Anyone who has been following Out of My Tree Genealogy knows that I’ve recently been doing a total makeover on the website. I’ve installed a new theme, introduced a custom post type of Series and a new custom tag taxonomy of Surname. That kind of major surgery created some 404 errors for the Googlebot as it attempted to crawl my website, so this morning, I went to my Webmaster Tools to see what the problems were so that I could create some 301 redirects from the old URLs to the new URLs.
Google Webmaster Tools
Google provides free webmaster tools that let you see your website as Google sees it. In the toolkit, you can see how people find your website with Google search, see how much of your website that Google has indexed and find any errors that need correcting such as pages or posts that might have moved. They have a support area for webmasters that can help you get that all set up. In addition, their Google Analytics console lets you see how many people visit your website, where they are from, and what pages they are looking at, which never fails to fascinate me. If you haven’t set up your website on the Google Console, I highly recommend that you do. After all, you can’t beat free!
What is a 404 error?
You’ve probably clicked on a link in an old webpage and received a 404 error telling you that the page or post that you tried to access no longer exists. Sometimes this means that the information was removed from the website, but more often, the webmaster has just moved things around. If this happens on your website, you can help your readers find what they are looking for by creating a 301 redirect from the old link to the new one.
What is a 301 Redirect?
Google provides an explanation of the 301 redirect which might just confuse things more but like most things in WordPress, there are a number of plugins that can help you create these 301 redirects from your dashboard in an intuitive way, rather than messing around with the .htaccess files directly. If you search the plugin directory in WordPress, you will find many free options but I decided to install the Yoast Premium SEO plugin to handle this for me.
So how does it work?
Let’s say that someone finds a link to an old post on your blog on someone’s website that goes to http://www.yourblog.com/old-post/ but you’ve done some housekeeping on your blog and now that post is located at http://www.yourblog.com/new-post/. Creating a 301 redirect sends your reader to the new post even if they click on the old link. It’s that simple. Pretty cool eh?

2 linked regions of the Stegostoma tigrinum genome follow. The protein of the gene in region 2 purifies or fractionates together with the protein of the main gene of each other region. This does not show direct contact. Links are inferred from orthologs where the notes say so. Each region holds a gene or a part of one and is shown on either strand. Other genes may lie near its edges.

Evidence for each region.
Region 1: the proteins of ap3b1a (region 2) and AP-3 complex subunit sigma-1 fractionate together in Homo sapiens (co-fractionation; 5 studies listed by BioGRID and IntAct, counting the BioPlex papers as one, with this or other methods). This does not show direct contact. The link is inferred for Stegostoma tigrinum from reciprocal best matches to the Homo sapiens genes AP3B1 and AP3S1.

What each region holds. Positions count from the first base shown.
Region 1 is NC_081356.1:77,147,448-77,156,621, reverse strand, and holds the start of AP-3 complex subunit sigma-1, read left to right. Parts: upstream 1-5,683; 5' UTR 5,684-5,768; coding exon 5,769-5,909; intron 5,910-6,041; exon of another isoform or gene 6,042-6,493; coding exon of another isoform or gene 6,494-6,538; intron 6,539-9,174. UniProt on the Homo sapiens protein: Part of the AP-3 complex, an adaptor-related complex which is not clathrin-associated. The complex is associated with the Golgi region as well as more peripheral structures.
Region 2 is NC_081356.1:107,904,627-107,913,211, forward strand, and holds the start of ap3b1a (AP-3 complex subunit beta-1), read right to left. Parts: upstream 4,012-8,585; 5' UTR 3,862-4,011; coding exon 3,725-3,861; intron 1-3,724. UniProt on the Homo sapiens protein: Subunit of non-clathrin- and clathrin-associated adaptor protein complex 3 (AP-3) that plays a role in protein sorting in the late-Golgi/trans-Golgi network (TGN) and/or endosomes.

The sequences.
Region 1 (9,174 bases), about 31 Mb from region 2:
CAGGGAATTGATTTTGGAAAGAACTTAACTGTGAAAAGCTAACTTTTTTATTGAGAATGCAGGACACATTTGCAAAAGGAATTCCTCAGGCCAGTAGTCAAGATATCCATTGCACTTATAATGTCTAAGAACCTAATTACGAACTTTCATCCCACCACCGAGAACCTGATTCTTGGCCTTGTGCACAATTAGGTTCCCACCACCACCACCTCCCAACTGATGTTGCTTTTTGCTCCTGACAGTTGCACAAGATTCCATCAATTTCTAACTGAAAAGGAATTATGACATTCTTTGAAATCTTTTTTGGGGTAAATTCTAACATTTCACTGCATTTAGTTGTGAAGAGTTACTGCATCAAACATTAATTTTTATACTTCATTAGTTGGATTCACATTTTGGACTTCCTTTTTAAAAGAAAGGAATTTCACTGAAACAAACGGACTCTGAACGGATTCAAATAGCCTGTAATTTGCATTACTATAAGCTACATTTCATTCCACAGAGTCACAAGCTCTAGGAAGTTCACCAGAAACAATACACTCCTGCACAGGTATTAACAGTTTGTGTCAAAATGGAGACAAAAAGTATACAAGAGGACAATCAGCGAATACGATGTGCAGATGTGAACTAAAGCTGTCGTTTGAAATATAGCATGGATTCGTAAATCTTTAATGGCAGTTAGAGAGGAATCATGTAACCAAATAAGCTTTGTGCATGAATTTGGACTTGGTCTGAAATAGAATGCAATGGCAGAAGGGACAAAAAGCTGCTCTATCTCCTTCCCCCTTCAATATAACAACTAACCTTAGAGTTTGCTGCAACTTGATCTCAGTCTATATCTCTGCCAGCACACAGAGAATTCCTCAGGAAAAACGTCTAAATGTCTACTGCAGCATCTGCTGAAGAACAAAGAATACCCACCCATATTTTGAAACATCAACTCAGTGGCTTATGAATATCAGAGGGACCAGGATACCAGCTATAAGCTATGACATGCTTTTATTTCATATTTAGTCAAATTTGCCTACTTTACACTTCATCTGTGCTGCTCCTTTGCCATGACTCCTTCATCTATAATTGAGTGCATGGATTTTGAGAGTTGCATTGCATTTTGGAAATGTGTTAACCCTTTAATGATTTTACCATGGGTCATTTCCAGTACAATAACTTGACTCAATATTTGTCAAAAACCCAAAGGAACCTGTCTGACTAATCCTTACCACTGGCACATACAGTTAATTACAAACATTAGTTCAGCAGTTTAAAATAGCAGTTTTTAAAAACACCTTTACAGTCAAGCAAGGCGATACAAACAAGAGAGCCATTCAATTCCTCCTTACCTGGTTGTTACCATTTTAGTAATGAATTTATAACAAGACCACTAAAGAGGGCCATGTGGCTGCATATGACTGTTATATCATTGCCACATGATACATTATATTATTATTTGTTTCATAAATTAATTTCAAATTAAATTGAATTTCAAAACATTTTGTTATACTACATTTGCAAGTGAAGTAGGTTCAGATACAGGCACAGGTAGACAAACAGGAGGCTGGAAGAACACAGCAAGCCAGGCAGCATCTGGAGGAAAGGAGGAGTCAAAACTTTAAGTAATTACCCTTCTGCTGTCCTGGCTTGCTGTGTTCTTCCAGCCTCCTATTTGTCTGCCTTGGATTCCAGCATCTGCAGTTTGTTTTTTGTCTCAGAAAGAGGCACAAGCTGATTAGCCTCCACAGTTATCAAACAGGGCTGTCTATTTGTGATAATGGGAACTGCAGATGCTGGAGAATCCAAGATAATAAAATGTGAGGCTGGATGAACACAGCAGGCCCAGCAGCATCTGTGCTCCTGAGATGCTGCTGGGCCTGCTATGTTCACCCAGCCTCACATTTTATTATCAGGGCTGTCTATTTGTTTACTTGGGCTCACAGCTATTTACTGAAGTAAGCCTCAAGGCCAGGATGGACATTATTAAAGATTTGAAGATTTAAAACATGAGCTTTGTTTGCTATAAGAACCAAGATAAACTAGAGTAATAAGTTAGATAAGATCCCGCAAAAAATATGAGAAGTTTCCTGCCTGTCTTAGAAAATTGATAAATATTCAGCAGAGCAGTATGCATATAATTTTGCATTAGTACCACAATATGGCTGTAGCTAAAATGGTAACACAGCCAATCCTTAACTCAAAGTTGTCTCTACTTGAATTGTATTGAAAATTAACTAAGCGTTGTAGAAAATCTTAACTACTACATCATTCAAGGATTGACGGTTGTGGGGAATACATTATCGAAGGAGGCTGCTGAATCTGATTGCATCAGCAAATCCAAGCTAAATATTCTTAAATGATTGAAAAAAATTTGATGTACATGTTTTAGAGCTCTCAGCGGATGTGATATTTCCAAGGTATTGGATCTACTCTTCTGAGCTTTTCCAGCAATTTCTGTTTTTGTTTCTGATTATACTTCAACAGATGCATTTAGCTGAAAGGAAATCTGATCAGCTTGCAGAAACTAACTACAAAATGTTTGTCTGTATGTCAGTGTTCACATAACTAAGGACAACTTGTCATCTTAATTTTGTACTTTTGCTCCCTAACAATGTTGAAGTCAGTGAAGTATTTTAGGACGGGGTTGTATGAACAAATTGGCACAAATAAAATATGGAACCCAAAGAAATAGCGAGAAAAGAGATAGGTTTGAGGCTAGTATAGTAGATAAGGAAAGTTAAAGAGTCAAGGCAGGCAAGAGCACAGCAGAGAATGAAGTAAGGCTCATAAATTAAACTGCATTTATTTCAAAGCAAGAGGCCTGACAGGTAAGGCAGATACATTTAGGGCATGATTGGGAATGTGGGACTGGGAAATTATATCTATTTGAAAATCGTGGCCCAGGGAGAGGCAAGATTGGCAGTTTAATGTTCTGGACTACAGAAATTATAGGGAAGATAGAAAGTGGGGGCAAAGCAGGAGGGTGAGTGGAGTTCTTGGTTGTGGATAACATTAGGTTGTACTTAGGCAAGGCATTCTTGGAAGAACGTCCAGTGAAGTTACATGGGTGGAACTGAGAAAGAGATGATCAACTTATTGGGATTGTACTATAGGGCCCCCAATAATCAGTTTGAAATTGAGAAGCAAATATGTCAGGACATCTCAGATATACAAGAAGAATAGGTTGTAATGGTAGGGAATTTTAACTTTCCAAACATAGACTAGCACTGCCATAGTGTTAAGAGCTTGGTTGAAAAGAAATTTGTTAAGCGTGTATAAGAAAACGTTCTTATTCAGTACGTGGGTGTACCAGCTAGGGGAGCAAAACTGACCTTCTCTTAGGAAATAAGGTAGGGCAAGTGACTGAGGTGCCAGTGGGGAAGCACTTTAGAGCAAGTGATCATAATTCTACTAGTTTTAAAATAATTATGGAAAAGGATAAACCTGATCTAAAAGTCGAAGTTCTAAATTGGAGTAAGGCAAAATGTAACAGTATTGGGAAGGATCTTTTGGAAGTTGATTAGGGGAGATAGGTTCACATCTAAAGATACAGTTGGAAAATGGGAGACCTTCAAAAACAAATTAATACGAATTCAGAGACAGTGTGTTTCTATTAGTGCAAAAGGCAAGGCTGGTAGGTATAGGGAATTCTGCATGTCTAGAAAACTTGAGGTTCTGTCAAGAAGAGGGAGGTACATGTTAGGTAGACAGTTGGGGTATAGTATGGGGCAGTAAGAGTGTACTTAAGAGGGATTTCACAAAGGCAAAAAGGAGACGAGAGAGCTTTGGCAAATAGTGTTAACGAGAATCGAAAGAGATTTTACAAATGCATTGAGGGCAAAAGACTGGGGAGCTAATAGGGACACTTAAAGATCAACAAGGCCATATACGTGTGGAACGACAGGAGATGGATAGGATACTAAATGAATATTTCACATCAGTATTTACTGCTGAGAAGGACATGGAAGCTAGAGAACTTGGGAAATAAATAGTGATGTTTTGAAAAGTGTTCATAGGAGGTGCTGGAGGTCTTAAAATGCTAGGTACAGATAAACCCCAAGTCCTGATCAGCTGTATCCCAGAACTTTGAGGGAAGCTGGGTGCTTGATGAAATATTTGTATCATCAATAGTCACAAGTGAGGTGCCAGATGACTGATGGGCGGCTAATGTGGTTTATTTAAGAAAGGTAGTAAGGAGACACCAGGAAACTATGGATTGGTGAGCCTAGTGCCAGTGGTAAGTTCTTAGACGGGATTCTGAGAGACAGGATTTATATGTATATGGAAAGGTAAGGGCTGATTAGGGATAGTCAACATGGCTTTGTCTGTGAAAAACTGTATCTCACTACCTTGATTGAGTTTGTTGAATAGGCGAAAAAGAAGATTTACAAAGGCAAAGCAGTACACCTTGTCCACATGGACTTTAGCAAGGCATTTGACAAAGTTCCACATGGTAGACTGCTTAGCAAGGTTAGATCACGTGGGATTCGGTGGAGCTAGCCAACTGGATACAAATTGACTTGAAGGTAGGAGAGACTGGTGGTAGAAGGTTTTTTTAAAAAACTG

How I Know Googlebot Loves Me
While I was working on creating my redirects, I did some checks in some of the other areas in the webmaster tools. When I clicked on my crawl stats, I was instantly blown away by what happened when I changed hosting providers at the end of February this year. Certainly I had noticed that my websites were much faster since the switch but take a look at what impact that has had on the way that the Googlebot has been crawling my website! A picture is worth a 1000 words.
Why I Changed Hosting Providers
I originally chose iPower as my hosting provider many years ago based on a low introductory price. For the first few years, things were fine but as time went on, I began to get frustrated by slow server speed and poor support. The last straw was the last support ticket I opened.
In mid February 2016, I began receiving regular messages that my websites, Out of My Tree Genealogy and The Social Historian were down. Sometimes this lasted a few minutes but sometimes they were down for an hour or more, usually in the early morning hours. I contacted my hosting provider, iPower, and created a support ticket detailing the problems I was seeing, including the service I was using to monitor my websites and a list of the most recent dates and times of the down times.
What followed was an exasperating exchange of messages between the support staff at iPower and me. One of the suggestions was that I clear my browser cache. Clearly they did not read the ticket since it was not me who was seeing that the sites were down, but my monitoring software. I explained that in my reply and they responded, suggesting that I try another browser. By then I was getting quite frustrated. Then one day, I happened to be sitting in front of my computer when the monitoring alerted that my site was down. When I tried to access my website, it returned a 406 – not acceptable error. Some searching the web told me that the cause of a 406 error is usually due to a Apache related mod_security rule on the server so I updated the support ticket with my findings. The next response from support was stunning. They suggested that I disable my website monitoring since I found these reports so upsetting! My reply to that was to thank them for helping me understand the best course of action to solve the problem and asked them to close the ticket.
I immediately began researching new hosting providers and after reading many reviews, I moved my websites over to SiteGround. The whole process was painless and I’m thrilled with their support in getting things set up. My issues so far have been minor but I get a sensible response to my question, usually within an hour and clearly Google is enjoying the speed of their servers as much as I am. It has been a wonderful transition!
There is an affiliate link in my sidebar for SiteGround and although I get a small commission should you click on it and sign up for hosting, that is not why I’m recommending them. If you check the crawl stats image in this post for my website, you can see that their speed just rocks and their support is excellent so far. If you are frustrated with your own hosting company, you might want to check them out.